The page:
Monday, November 19, 2007


With the imminent demise of this company the rumour mill has been working overtime with the latest saying that as of today Reed Publishing (NZ) is Raupo Publishing (NZ) – the colophon stays, but after 75 years, thanks to Reed-Elsevier’s international lawyers, the name Reed won’t be part of readers’ lives. I believe this information is correct as I have now heard this from several connected sources.

I am aghast, appalled and saddened at this development and can't believe that when the name Reed has been used in New Zealand for 100 years (long before Reed Elsevier ever existed!) that the lawyers have ruled this way. Damn and blast their eyes, and other assorted oaths!

What a bloody shame.
And I'll wager only handful of Reed staff will be joining the penguins on their corporate ice floe.

The Reed website’s been down all day but as soon as some one (read Penguin Books NZ I guess) tells me something official I will report back.


Anonymous said...

I live down the road from Reeds and the sign outside has been saying Raupo Publishing for a day or two now.

southern man said...

I guess that Penguin thought they would be getting the publishing list and the all-valuable name of Reed. Well they missed out on the latter. Bloody ridiculous in my book.
Old AH Reed will be swirling in his grave!
How much fight did the local board of Penguin put up to keep the name? I suspect not much.
Of course anyone else could now start up a publishing company incorporating the name Reed. I'm tempted to do it myself!

Anonymous said...

A tragic, lost opportunity.

Southern Woman said...

southern man wonders how much of a fight the Penguin NZ board would have put up. He's well off the mark. If there is a Penguin NZ board it will be one for legal reasons only. I doubt they meet. It will comprise the NZ CEO, an Australian, Peter Field an English born Australian who lives in London and a number of London-based faceless Pearson directors.
The name Reed wouldn't mean anything to them.

NZBookgirl said...

The Reed website has been down for a week or two and I've been anxiously awaiting news of what was going to happen there. The decisions are certainly being made in UK not here, and they have no appreciation of the taonga of the Reed name. I hope they at least put everyone out of their misery by putting out some clear information on what is happening and where Reed/Raupo will go from here. So sad that this should happen to Reed in their hundredth year.

Anonymous said...

'southern man' and 'southern woman' clearly believe that the senior management team and directors at penguin are not just arrogant but certifiably brain-dead. It's also apparent that they believe the notion of value and goodwill attached to a commercial brand is their own special 'southern' secret. If either of them want to step out of their snivelling circle of ignorance on this matter, they could just pick up the phone and dial the number for penguin in the directory. But then we know that 'southern' types like to have something they can bitch about, don't we?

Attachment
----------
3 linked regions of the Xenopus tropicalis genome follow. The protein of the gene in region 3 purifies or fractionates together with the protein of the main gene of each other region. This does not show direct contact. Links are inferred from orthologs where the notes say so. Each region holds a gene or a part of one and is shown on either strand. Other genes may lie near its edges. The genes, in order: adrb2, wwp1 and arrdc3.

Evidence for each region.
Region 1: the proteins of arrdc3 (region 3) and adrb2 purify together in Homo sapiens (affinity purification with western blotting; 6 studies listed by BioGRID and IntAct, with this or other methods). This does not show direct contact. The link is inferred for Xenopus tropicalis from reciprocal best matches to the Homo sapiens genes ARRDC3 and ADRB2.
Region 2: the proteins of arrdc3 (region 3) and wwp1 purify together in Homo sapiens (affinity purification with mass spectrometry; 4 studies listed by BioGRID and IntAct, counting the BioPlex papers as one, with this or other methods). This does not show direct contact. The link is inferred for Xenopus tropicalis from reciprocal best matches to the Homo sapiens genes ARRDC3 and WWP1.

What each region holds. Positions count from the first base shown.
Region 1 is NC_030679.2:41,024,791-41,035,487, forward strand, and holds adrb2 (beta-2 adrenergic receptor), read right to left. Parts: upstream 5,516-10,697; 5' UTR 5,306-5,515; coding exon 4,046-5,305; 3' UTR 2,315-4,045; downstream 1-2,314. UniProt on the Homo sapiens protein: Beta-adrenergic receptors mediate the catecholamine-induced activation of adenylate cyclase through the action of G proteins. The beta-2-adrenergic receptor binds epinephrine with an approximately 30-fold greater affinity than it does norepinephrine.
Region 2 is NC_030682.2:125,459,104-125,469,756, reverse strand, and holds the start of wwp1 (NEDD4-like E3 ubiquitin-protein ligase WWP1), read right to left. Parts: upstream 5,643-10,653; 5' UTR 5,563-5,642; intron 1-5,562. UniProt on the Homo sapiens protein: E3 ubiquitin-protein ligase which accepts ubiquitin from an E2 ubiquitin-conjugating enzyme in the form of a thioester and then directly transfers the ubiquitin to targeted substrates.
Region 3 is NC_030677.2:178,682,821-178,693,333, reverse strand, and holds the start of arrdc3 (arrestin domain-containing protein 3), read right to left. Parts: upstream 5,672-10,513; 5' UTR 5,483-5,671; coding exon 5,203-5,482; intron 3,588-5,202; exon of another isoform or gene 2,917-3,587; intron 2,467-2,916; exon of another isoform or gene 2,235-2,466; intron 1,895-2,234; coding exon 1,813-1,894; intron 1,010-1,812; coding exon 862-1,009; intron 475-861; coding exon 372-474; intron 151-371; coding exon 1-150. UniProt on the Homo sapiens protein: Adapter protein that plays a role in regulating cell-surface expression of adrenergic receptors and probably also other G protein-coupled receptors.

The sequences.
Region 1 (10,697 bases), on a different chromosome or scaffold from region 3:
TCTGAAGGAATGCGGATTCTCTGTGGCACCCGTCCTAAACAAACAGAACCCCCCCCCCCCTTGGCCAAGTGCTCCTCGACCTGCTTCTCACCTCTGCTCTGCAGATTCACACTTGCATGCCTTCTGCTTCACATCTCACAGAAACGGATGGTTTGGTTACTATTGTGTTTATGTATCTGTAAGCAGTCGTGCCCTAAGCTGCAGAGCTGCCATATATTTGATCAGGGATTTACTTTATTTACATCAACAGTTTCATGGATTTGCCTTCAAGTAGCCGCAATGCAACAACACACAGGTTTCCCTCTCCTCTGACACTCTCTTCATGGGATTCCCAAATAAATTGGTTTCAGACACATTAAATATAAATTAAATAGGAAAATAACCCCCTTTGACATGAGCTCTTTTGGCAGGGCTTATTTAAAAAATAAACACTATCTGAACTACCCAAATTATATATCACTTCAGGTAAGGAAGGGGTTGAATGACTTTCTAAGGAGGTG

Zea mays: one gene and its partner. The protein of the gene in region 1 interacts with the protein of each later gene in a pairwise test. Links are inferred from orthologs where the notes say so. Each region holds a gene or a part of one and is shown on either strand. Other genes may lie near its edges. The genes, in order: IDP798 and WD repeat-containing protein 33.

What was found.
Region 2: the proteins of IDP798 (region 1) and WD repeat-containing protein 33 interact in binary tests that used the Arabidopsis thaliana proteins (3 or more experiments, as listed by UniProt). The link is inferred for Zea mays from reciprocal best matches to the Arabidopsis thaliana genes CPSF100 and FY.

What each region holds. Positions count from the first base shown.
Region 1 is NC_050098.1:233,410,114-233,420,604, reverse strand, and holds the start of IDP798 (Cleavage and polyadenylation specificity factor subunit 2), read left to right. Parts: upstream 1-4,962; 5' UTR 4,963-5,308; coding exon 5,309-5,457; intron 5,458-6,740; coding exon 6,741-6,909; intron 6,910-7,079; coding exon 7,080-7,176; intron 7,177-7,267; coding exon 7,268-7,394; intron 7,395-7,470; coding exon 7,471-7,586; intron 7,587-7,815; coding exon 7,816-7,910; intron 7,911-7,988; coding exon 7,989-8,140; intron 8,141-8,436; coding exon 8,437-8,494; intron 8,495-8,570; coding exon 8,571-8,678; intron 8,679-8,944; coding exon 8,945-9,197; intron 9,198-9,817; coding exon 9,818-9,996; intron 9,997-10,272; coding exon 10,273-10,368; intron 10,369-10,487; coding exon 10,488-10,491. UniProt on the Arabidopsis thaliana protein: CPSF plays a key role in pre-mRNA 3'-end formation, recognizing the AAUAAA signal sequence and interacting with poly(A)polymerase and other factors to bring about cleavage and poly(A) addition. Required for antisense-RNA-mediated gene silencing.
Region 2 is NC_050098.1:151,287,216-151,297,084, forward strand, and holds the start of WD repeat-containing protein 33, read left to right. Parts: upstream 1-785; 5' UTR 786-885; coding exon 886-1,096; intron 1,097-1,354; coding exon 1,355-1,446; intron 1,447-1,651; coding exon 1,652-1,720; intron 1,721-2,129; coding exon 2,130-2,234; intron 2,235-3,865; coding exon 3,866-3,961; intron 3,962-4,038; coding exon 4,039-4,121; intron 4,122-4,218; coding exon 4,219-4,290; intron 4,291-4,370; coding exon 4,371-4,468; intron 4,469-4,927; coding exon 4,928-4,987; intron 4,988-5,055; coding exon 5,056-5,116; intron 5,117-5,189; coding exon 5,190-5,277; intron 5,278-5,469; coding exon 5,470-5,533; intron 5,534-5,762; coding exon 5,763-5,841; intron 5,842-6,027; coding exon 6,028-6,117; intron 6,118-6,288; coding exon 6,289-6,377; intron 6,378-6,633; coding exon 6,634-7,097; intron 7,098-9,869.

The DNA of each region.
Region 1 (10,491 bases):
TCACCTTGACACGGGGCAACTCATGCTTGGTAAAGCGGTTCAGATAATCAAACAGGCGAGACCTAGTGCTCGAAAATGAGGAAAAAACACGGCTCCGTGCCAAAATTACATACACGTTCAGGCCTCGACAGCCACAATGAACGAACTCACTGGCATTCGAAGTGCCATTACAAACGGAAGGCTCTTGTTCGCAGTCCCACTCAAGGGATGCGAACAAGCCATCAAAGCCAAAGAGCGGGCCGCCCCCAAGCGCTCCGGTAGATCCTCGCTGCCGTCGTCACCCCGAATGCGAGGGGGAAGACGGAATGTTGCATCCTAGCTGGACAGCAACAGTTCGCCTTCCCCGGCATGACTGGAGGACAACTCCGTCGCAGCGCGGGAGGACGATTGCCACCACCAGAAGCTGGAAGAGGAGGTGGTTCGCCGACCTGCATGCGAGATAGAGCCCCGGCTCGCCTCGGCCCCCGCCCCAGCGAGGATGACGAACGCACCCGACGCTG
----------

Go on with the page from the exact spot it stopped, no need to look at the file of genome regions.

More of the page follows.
And as for the corporate ice floe...come on Bookman, give them a break.

Anonymous said...

I cant say to much but can be trusted to have had a long association with reed Publishers and what has happened in the last 6 months has been nothing short of disgraceful and disgusting for the New Zealand Publishing world and New Zealand literature in general. Firstly all that was ever wanted from the Reed sale was the educational titles. There was no interest in the NZ titles at all after all this is now being run from Australia.
There is no longer any local distribution of these titles and so the price of the books will increase thanks to them being shipped from Australia.
As far as the herald stating in the press this morning there has been redundancies at all three publishers I am yet to see this. Everyone from Reed NZ is going with only a hand full moving to pearson. As yet it would be nice to see a list of who has lost there jobs at pearson penguin through this... to date i fear no one.
The worst part about all of this is that the love of local publishing, Authors and books is gone and is now being driven by a sterile corporate Giant out of there award winning architecturally designed buildings in Albany Auckland like battery farmed chickens. Above them an Australian corporate who cares not one jot for New Zealand and sends whatever books are left over after Australia has taken what they want.
I am sorry New Zealand but once again we have lost another great in our culture and history, we have lost jobs, we have lost titles but most of all we have lost another ability to keep NZ culture talent and history alive. Thank you globalisation.
oh yes and how long did they fight for the name to be kept???? no one will ever know as it happened in an email on one day.. very upsetting.

A Soon-to-be Ex-Penguin said...